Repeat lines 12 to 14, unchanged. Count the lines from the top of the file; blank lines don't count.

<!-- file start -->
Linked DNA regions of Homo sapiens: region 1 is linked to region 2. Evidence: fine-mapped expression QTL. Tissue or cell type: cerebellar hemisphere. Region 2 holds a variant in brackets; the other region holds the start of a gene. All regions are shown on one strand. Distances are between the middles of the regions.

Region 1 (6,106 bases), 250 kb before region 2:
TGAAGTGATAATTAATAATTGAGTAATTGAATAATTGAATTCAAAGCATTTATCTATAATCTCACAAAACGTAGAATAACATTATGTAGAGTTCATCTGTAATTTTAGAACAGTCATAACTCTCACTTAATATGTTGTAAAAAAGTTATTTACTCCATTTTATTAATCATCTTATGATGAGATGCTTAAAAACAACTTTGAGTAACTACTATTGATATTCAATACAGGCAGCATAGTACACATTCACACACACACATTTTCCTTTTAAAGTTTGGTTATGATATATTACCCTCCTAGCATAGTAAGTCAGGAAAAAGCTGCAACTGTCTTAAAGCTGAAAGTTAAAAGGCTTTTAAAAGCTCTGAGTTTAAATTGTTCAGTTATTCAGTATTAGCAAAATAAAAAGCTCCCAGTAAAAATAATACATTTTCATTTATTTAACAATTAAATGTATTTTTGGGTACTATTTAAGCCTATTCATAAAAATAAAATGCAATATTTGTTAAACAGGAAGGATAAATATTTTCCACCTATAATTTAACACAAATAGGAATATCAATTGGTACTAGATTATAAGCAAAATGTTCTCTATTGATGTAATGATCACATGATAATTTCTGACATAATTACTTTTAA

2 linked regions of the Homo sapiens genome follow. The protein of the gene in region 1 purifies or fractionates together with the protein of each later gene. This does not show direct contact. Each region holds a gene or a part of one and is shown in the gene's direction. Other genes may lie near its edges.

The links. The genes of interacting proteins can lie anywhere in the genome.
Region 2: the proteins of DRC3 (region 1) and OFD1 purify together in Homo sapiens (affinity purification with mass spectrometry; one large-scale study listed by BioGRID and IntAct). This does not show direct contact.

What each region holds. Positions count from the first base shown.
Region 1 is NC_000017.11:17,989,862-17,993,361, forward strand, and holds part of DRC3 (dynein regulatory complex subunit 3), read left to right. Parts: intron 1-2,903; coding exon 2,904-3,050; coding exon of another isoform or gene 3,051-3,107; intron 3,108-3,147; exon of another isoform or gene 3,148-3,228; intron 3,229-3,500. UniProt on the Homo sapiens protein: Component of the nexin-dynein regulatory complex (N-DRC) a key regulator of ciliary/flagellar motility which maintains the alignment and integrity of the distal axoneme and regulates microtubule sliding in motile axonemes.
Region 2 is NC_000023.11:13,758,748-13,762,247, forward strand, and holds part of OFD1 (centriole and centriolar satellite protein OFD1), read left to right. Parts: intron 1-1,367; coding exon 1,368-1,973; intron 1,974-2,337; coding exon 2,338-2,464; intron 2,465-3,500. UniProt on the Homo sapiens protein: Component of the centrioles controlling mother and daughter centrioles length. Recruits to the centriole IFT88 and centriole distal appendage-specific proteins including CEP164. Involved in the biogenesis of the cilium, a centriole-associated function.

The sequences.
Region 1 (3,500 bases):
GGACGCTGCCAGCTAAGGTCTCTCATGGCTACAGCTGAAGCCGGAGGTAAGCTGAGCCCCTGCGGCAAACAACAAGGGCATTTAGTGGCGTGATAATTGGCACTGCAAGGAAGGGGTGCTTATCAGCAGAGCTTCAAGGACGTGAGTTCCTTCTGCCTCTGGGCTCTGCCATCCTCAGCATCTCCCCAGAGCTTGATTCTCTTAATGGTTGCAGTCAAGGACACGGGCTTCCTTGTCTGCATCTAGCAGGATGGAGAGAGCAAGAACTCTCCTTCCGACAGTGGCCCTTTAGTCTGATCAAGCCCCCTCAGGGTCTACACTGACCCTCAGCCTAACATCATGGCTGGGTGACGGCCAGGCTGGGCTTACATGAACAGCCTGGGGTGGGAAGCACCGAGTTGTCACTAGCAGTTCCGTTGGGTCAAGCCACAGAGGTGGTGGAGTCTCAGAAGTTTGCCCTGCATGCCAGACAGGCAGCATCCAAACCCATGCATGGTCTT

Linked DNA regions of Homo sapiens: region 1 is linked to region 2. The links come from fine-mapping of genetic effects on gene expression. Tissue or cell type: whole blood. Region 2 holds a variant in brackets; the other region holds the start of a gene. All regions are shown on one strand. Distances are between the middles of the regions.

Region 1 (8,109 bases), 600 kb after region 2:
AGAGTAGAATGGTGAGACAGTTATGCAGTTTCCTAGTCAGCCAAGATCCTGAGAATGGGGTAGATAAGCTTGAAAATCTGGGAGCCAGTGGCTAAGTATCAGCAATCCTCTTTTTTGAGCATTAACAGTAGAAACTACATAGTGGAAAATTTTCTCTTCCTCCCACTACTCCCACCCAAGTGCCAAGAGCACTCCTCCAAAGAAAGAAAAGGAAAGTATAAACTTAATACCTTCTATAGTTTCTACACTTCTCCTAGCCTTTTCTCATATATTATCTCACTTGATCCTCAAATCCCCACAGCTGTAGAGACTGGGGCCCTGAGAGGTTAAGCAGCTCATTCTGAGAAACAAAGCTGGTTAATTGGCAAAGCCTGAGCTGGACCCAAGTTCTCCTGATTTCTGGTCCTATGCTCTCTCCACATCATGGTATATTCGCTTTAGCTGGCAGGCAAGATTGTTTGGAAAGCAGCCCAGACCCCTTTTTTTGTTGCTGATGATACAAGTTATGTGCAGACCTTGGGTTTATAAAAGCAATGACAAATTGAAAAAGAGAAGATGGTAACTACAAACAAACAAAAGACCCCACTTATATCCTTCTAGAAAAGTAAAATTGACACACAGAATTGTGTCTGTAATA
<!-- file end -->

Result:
GGACGCTGCCAGCTAAGGTCTCTCATGGCTACAGCTGAAGCCGGAGGTAAGCTGAGCCCCTGCGGCAAACAACAAGGGCATTTAGTGGCGTGATAATTGGCACTGCAAGGAAGGGGTGCTTATCAGCAGAGCTTCAAGGACGTGAGTTCCTTCTGCCTCTGGGCTCTGCCATCCTCAGCATCTCCCCAGAGCTTGATTCTCTTAATGGTTGCAGTCAAGGACACGGGCTTCCTTGTCTGCATCTAGCAGGATGGAGAGAGCAAGAACTCTCCTTCCGACAGTGGCCCTTTAGTCTGATCAAGCCCCCTCAGGGTCTACACTGACCCTCAGCCTAACATCATGGCTGGGTGACGGCCAGGCTGGGCTTACATGAACAGCCTGGGGTGGGAAGCACCGAGTTGTCACTAGCAGTTCCGTTGGGTCAAGCCACAGAGGTGGTGGAGTCTCAGAAGTTTGCCCTGCATGCCAGACAGGCAGCATCCAAACCCATGCATGGTCTT

Linked DNA regions of Homo sapiens: region 1 is linked to region 2. The links come from fine-mapping of genetic effects on gene expression. Tissue or cell type: whole blood. Region 2 holds a variant in brackets; the other region holds the start of a gene. All regions are shown on one strand. Distances are between the middles of the regions.

Region 1 (8,109 bases), 600 kb after region 2: